By Joe Dizney

Regardless of your thoughts on climate change, this has been a relatively mild winter season, with days — weeks, even — feeling more like blustery days in March than your typical bleak midwinter. But the disorderly seasonal affectations of winter light still leave a transplanted Southerner with the blahs, if not the blues.

It’s usually at this point in the year when the comfort of comfort food — warm and tasty things like casseroles or roasts, soups and stews — becomes apparent. But the time constraints of life and livelihood sometimes preclude the temporal commitment such long, slow cooking requires. Menu planning becomes more about techniques than ingredients or recipes.

In times like these, the pan roast is your friend.

Pan-roasting combines a quick stovetop fry-up or browning with an almost equally rapid finish in a hotter-than-average oven. The ultimate and desired result is twofold: a crispy, browned (i.e., caramelized and flavorful) exterior and an optimally cooked interior.

Chicken with Preserved Lemon and Green Olives (Photo by J. Dizney)

For meats, such as this dish of bone-in chicken thighs, the browning optimizes flavor while roasting ensures a fully cooked-through but beautifully moist interior. (For sturdy seafood or even vegetables like cauliflower, the results are equally dependable and delicious.)

The deep culinary secret to this method is that the process of browning and roasting in the same pan also leaves you with lots of crispy browned bits — I am borrowing the term gribenes (“grib-nez”) from Yiddish cooking — in the pan that contribute to a nearly instantaneous sauce created by returning the same pan, post-roast, to the stovetop for a quick deglaze with wine or stock and an extra hit of flavorful elements or herbs.

A final mounting of the sauce with chilled butter creates a luxurious dish that checks all the right boxes for winter weeknight sustenance and satisfaction.

This column has extolled the sunny, offseason culinary joys of preserved lemons, and you can make your own easily. But for immediate gratification, preserved lemons are available at the Beacon Pantry deli counter, on the shelf at Nature’s Pantry in Fishkill or online at Preserved lemons are a useful winter pantry item and great for all sorts of stews, sauces and vinaigrettes for meats, seafood, vegetables (particularly brassicas).

In this recipe, chopped and pitted green olives (try Italian Castelvetrano, Cerignola or Spanish Manzanilla, but almost any will do) accentuate the surprising sweetness of the lemons. Served over rice (brown or white), other grains (quinoa?) or even Israeli couscous, this is a dish guaranteed to bring a little sunshine back into your life.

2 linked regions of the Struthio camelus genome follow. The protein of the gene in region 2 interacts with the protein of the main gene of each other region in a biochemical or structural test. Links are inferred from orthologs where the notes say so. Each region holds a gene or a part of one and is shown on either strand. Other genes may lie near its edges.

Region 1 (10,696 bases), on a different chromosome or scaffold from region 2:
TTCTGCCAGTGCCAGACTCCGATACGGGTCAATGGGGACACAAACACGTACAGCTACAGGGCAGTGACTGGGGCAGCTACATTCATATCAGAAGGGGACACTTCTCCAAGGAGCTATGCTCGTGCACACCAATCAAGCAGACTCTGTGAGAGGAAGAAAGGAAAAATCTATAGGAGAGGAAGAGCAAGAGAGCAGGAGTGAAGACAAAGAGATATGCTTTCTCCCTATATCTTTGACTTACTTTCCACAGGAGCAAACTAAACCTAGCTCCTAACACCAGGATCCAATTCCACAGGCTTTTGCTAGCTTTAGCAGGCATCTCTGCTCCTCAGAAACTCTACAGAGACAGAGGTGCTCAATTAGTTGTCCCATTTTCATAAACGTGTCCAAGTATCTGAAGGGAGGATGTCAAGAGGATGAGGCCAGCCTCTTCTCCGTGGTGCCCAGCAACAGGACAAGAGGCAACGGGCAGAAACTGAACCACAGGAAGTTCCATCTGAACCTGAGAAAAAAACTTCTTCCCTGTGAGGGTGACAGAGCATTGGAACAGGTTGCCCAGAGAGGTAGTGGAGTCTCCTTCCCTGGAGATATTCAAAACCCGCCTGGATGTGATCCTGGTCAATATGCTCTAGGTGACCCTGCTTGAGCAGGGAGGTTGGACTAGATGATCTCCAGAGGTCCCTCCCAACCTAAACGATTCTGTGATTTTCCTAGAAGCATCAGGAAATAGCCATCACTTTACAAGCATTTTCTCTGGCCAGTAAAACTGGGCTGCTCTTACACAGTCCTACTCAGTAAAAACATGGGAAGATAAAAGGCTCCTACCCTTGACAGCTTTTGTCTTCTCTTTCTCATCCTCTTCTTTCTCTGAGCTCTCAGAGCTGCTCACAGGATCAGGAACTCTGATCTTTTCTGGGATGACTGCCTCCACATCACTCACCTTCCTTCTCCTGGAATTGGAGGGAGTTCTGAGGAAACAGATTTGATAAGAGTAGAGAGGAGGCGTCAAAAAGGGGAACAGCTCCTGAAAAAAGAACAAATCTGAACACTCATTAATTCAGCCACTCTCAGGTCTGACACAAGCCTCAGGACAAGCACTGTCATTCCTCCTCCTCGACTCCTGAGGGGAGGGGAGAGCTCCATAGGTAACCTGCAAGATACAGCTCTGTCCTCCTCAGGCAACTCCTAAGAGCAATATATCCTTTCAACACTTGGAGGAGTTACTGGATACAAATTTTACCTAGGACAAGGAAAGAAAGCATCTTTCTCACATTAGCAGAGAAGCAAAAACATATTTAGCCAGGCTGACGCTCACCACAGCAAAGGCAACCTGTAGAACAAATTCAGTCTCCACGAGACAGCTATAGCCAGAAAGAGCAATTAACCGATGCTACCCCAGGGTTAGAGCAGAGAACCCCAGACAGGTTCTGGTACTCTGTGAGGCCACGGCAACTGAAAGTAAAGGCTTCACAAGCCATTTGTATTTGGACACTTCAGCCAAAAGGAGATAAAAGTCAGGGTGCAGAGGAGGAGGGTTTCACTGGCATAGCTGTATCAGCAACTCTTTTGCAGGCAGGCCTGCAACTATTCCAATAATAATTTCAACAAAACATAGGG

Chicken Pan-Roast with Preserved Lemon & Green Olives

Chef Aaron Wright, The Washington Post | 2 servings

4 boneless, skin-on chicken thighs
Kosher salt
Freshly ground black pepper
2 to 3 tablespoons olive oil
1 clove garlic, minced
1 small shallot, minced
1 teaspoon each thyme, rosemary and sage
¼ cup dry white wine (or substitute additional stock)
¾ cup chicken or vegetable broth
½ preserved lemon, rinsed and chopped roughly
12 pitted green olives, halved or quartered
2 tablespoons chilled, unsalted butter

  1. Preheat oven to 425 degrees. Season chicken all over with salt and pepper.
  2. Heat oil in an ovenproof skillet (cast iron suggested) over medium heat. When hot, add chicken skin side down and cook long enough to crisp and lightly brown the skin, about 8 to 10 minutes. Turn pieces skin side up and transfer pan to hot oven, roasting for 7 to 10 minutes until cooked through.
  3. Remove pan from oven and remove chicken from the pan with tongs. Reserve and keep warm. Drain all but 2 tablespoons fat. Return pan to the stove top on medium heat and when hot add shallot and garlic and stir for a minute to cook. Add herbs and stir for another minute. Deglaze pan with wine or substituted stock, using a spoon or spatula to free the browned bits.
  4. Add broth and cook for 2 to 3 minutes to slightly reduce the stock. Stir in preserved lemon and olives. Reduce heat to medium-low and simmer for another minute or so. Whisk in butter and return chicken to the pan just long enough to reheat. Adjust seasoning and serve hot over rice, grains or couscous.

Behind The Story

Type: Opinion

Opinion: Advocates for ideas and draws conclusions based on the author/producer’s interpretation of facts and data.

Dizney is a designer, art director and unrepentant sensualist. When the Cold Spring resident is not thinking about food, he is foraging for, cooking or eating it. Location: Cold Spring. Languages: English. Area of expertise: Food